In January, Mid-Michigan Public School Academy in Lansing became the largest unionized charter school in the nation when teachers there voted to join the Michigan Education Association (MEA).
Thirty-eight teachers voted to unionize at the 1,200-student charter school while 21 teachers either opposed union representation or abstained.
Many teachers cited concerns over long work-weeks, job security, and confusion over leadership and discipline as reasons for their decision to join the MEA, the state's largest school employee labor union.
Mid-Michigan teachers first considered a proposal to join the MEA in 1997, but they eventually rejected the idea by a vote of 35-18.
Gov. John Engler, an advocate of charter schools and frequent opponent of the MEA, shrugged off concerns that unionization might negatively affect Mid-Michigan's students.
"That's not a problem. We have unions in Michigan," he told The Detroit News. "The right to bargain and the right to organize are rights Michigan has always recognized."
Mid-Michigan Public School Academy is managed by Edison Schools, a for-profit, New York-based company that operates many traditional public and charter schools throughout the country. Chris Cerf, chief operating officer of Edison, said that he remains optimistic that the company and the union can work together to implement reforms.
Unions traditionally have had difficulty organizing charter school teachers. A 1999 survey of 139 Michigan charter schools conducted by the Mackinac Center for Public Policy revealed that only 5 schools had collective bargaining agreements in place.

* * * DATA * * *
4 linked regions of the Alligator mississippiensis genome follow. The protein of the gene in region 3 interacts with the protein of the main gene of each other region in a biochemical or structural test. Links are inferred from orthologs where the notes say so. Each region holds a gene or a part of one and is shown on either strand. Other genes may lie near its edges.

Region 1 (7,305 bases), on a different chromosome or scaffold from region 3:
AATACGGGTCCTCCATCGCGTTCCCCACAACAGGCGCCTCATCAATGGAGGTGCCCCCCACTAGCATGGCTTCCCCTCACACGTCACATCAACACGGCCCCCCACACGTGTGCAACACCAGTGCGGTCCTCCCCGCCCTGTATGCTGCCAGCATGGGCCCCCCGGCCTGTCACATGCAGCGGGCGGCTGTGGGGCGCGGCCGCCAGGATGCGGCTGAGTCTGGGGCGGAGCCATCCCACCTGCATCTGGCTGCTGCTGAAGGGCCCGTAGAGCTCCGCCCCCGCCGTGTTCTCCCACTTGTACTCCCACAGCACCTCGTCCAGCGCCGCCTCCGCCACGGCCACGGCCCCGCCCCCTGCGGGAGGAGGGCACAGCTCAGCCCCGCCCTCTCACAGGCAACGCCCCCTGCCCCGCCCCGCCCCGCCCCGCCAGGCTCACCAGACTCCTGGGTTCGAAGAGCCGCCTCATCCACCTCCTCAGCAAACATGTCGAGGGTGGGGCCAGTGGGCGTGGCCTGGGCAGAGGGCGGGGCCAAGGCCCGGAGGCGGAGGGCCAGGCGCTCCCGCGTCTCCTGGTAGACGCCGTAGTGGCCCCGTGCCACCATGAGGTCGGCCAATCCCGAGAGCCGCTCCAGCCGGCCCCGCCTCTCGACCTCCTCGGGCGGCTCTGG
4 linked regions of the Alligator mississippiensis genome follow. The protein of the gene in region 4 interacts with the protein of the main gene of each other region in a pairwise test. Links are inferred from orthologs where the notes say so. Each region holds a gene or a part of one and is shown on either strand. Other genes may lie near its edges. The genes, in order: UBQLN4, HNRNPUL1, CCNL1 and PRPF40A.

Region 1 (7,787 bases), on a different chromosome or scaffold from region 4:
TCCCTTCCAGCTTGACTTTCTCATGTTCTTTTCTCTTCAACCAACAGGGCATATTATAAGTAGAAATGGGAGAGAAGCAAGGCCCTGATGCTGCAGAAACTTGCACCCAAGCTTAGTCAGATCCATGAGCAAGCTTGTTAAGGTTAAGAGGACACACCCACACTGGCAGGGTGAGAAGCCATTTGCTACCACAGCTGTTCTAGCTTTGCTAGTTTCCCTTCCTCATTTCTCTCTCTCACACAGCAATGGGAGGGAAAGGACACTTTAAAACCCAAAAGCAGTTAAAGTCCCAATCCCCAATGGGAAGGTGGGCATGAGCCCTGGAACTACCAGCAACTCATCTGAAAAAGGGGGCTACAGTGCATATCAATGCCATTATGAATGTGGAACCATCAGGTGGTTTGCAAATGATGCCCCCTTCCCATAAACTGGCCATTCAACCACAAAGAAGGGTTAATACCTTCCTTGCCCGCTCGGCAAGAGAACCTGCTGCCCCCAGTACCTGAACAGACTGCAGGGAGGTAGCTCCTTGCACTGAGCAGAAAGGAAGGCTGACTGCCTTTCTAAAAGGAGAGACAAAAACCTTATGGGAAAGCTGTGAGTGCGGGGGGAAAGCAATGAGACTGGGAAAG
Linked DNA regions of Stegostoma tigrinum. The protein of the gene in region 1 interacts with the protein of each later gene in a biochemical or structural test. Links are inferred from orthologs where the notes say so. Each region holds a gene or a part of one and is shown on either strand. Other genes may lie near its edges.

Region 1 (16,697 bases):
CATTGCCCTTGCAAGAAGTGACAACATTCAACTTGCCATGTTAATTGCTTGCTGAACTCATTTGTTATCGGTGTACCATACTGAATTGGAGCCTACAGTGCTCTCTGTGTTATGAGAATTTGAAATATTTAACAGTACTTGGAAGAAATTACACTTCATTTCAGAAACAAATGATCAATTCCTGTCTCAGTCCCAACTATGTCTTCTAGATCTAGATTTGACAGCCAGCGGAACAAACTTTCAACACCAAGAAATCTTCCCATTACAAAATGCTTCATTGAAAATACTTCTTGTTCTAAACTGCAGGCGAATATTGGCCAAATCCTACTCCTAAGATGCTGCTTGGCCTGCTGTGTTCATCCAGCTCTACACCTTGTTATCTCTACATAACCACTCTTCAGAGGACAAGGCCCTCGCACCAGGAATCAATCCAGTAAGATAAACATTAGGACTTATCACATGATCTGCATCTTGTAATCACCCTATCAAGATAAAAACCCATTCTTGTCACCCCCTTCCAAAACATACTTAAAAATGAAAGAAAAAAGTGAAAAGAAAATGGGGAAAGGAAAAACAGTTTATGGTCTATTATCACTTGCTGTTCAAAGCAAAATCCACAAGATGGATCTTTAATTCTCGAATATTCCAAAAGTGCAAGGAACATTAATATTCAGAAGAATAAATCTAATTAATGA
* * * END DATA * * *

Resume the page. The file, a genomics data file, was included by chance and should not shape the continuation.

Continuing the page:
"In light of labor unions' opposition to charter schools, it is probably rather puzzling to most people that the MEA would even want to organize charter school teachers," says study author Matthew J. Brouillette. "But now that the unions have their foot in the door at the state's largest charter school, we shouldn't be surprised if their rhetoric begins to change."
The 148,000-member MEA has been one of the harshest critics of charter schools, recently helping to defeat legislation that would have raised the 150-school cap on university-authorized charter schools.
Lori Yaklin, executive director of the Michigan School Board Leaders Association, a professional association for public, charter, and private school board members, notes the irony of the situation.
"It appears that the MEA is happy to take money from charter school teachers, while simultaneously criticizing them and trying to hinder their effectiveness," she says. "I hope the school board will not allow the MEA to transform Mid-Michigan into a union/management battleground where children are the casualties," she says.
Negotiations between the Mid-Michigan school board and union officials are expected to be completed later this summer.